Humber art programs won big in Hamilton this past month.
Humber film and television production grad Greg Breen’s film Steven Myerschmidt Bites the Big One won the Best Student Film award on the evening of Nov. 10 at the festival.
“It was a really great thing to have a film recognized. It’s a great award, great festival, great place to have your film be seen,” Breen said about winning the award.
Steven Myerschmidt Bites the Big One is a “short satirical comedy about a solar panel manufacturing plant that goes on strike after reading Animal Farm.” Breen said the film was his final year project at Humber. He and his crews started shooting last September for five days, and they spent their very last semester editing and producing.
Breen said it was a long process but rewarding one, and he got fantastic support from Humber. The professors were really helpful with the movie, as well as the production.
“Everything that I know about making film, I learned it at Humber,” Breen said.
Nathan Fleet, the Hamilton Film Festival director said sound was a big factor in awarding Breen’s film.
“There are many movies that have good quality of pictures, but not the sound. Steven Myerschmidt Bites the Big One has a good quality in both,” Fleet said. “People are still talking about it after the screening.”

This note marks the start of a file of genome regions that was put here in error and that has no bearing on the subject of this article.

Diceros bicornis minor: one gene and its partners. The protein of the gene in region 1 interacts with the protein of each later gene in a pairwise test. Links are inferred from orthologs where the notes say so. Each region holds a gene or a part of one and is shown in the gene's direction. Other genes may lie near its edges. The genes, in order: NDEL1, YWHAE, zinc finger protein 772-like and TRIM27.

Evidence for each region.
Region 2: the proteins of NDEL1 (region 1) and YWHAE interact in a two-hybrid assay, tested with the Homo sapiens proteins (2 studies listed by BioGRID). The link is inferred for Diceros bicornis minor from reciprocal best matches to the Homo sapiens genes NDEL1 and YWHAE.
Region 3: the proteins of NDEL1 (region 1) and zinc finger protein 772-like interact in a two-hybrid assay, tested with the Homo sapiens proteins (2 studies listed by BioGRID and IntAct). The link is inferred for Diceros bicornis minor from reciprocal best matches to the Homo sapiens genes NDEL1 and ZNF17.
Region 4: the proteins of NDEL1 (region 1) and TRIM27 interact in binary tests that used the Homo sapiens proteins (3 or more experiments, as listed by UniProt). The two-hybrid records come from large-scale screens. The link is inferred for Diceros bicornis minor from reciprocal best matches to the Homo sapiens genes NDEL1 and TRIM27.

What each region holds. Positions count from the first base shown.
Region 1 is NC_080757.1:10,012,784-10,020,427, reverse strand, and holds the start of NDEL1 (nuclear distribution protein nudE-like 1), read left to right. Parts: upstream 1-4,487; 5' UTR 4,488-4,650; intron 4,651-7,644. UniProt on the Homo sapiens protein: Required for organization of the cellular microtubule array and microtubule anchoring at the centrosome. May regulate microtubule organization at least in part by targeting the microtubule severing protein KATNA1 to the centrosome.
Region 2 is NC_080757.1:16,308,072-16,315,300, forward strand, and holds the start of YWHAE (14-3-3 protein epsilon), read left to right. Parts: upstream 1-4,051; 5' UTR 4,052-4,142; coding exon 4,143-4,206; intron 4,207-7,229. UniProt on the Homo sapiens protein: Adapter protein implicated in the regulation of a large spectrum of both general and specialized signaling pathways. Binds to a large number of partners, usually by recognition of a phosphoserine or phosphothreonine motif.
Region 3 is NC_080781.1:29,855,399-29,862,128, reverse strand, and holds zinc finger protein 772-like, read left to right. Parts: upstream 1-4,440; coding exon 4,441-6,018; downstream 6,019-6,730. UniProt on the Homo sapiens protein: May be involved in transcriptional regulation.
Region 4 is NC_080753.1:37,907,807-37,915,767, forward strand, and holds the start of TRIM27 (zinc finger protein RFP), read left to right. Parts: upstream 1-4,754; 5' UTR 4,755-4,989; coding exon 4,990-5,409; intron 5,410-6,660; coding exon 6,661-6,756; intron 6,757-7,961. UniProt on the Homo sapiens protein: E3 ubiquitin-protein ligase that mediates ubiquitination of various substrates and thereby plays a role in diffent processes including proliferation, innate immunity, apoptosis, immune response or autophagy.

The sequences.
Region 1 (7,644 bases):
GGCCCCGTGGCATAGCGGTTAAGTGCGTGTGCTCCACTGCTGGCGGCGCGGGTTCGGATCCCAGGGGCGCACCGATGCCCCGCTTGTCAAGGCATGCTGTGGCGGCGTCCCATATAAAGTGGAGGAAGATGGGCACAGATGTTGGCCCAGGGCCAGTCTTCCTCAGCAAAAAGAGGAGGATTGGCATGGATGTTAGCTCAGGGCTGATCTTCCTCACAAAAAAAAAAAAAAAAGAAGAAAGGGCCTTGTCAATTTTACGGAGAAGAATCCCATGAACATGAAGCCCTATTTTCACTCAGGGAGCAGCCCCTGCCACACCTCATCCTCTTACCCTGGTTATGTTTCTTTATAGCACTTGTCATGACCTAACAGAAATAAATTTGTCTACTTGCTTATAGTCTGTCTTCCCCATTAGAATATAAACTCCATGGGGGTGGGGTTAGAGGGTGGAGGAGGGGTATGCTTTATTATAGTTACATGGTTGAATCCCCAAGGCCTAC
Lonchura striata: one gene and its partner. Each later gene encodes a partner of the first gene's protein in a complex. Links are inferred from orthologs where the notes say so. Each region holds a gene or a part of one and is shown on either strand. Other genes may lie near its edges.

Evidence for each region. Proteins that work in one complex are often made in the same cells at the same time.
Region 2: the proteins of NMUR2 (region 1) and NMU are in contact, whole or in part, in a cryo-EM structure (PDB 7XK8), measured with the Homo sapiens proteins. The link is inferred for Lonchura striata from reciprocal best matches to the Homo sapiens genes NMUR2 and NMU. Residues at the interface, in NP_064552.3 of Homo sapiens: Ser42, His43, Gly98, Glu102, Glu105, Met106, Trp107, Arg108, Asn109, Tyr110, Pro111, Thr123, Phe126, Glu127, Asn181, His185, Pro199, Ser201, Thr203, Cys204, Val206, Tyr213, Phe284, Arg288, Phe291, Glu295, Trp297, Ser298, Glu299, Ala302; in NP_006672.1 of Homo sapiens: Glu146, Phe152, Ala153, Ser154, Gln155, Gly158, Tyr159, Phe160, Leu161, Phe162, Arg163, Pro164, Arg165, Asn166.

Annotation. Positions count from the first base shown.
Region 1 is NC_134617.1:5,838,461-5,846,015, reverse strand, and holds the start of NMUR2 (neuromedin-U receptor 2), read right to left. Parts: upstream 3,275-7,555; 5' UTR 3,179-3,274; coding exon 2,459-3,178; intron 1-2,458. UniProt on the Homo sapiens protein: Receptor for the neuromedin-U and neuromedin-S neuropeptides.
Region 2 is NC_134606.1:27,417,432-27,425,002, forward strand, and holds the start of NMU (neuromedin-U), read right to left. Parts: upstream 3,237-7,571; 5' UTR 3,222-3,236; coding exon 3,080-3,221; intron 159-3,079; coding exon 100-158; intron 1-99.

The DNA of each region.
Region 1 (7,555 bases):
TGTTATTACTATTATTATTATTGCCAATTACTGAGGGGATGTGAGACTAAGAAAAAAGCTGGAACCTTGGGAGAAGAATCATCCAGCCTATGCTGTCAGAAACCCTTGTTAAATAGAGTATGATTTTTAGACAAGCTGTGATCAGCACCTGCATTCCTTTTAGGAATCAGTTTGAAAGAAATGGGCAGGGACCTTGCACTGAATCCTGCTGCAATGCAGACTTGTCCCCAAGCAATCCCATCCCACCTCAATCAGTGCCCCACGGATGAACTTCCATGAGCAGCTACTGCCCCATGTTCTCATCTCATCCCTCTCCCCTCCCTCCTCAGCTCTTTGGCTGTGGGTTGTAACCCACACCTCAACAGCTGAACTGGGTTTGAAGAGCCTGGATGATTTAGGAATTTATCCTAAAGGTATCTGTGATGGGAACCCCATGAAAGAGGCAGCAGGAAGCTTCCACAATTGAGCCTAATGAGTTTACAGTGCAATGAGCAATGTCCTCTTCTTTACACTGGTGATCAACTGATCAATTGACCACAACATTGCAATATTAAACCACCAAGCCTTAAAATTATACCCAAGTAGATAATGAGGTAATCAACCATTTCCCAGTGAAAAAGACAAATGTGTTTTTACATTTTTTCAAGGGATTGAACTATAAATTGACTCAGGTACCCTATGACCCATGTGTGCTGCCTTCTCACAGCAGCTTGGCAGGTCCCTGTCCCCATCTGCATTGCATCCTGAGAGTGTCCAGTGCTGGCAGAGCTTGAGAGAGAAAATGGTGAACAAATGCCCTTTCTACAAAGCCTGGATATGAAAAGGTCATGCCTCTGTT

A week later, Humber grad Brad Cheeseman won the Instrumental Recording of the Year award with his group the Brad Cheeseman Group for their debut EP Mixed Messages at the Hamilton Music Awards.
Bassist and composer Cheeseman said he was a little surprised when the group’s name was announced.
“I thought the last performer at the awards, who’s also nominated, will win the award?” Cheeseman said. “I was like ‘oh, really? Sweet!’”
Cheeseman said Mixed Messages was a combination of a fourth-year project and recital at Humber for his Bachelor of Music. He said he wants to play and develop a sound, keep performing and improve his song-writing skills in order to build an audience.
“I’m more concerned about telling a story in each song, rather than telling the style,” Cheeseman said about his music. “It’s all about the message.”
Hamilton Musician editor Glen Brown said the group’s music is progressive, compressed and very complex, the kind of “multi rhythmic music that’s exciting to listen to.”
Brown’s thoughts of Cheeseman changed when listening to the group’s EP. He said Cheeseman turned out to be not just an R&B kind of guy, but also has jazz going in him.
“The jazz world is very competitive and there are many amazing, talented musicians out there,” Brown says, but added Cheeseman could nonetheless do well. “His writing and music make great connection with the listeners.”